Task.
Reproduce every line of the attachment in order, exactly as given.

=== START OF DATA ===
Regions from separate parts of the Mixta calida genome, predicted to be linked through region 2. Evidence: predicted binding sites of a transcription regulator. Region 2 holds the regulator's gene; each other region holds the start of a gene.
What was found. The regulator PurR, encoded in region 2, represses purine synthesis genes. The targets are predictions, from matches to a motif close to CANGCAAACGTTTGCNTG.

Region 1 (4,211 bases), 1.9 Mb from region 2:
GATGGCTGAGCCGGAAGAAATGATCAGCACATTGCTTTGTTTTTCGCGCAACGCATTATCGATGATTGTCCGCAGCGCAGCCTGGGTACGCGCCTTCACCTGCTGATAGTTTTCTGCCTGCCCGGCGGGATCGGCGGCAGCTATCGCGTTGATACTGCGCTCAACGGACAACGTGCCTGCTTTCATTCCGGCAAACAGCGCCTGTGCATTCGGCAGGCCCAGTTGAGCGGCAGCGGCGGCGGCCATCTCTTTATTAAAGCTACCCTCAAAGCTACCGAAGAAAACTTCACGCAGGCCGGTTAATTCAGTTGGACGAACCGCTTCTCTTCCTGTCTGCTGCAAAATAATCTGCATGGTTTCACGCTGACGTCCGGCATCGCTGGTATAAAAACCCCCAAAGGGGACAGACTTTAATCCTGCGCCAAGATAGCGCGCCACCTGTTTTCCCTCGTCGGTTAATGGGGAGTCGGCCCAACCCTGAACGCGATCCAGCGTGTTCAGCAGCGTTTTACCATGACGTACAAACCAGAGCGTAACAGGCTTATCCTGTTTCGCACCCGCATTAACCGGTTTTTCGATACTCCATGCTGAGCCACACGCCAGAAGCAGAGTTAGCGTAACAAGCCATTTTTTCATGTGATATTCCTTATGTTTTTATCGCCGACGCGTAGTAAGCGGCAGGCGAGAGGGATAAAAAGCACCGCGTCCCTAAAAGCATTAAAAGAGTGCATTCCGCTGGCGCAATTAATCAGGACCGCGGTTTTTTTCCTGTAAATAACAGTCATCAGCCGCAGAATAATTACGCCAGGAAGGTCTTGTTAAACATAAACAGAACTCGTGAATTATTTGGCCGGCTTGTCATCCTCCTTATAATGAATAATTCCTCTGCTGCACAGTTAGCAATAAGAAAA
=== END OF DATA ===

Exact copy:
Regions from separate parts of the Mixta calida genome, predicted to be linked through region 2. Evidence: predicted binding sites of a transcription regulator. Region 2 holds the regulator's gene; each other region holds the start of a gene.
What was found. The regulator PurR, encoded in region 2, represses purine synthesis genes. The targets are predictions, from matches to a motif close to CANGCAAACGTTTGCNTG.

Region 1 (4,211 bases), 1.9 Mb from region 2:
GATGGCTGAGCCGGAAGAAATGATCAGCACATTGCTTTGTTTTTCGCGCAACGCATTATCGATGATTGTCCGCAGCGCAGCCTGGGTACGCGCCTTCACCTGCTGATAGTTTTCTGCCTGCCCGGCGGGATCGGCGGCAGCTATCGCGTTGATACTGCGCTCAACGGACAACGTGCCTGCTTTCATTCCGGCAAACAGCGCCTGTGCATTCGGCAGGCCCAGTTGAGCGGCAGCGGCGGCGGCCATCTCTTTATTAAAGCTACCCTCAAAGCTACCGAAGAAAACTTCACGCAGGCCGGTTAATTCAGTTGGACGAACCGCTTCTCTTCCTGTCTGCTGCAAAATAATCTGCATGGTTTCACGCTGACGTCCGGCATCGCTGGTATAAAAACCCCCAAAGGGGACAGACTTTAATCCTGCGCCAAGATAGCGCGCCACCTGTTTTCCCTCGTCGGTTAATGGGGAGTCGGCCCAACCCTGAACGCGATCCAGCGTGTTCAGCAGCGTTTTACCATGACGTACAAACCAGAGCGTAACAGGCTTATCCTGTTTCGCACCCGCATTAACCGGTTTTTCGATACTCCATGCTGAGCCACACGCCAGAAGCAGAGTTAGCGTAACAAGCCATTTTTTCATGTGATATTCCTTATGTTTTTATCGCCGACGCGTAGTAAGCGGCAGGCGAGAGGGATAAAAAGCACCGCGTCCCTAAAAGCATTAAAAGAGTGCATTCCGCTGGCGCAATTAATCAGGACCGCGGTTTTTTTCCTGTAAATAACAGTCATCAGCCGCAGAATAATTACGCCAGGAAGGTCTTGTTAAACATAAACAGAACTCGTGAATTATTTGGCCGGCTTGTCATCCTCCTTATAATGAATAATTCCTCTGCTGCACAGTTAGCAATAAGAAAA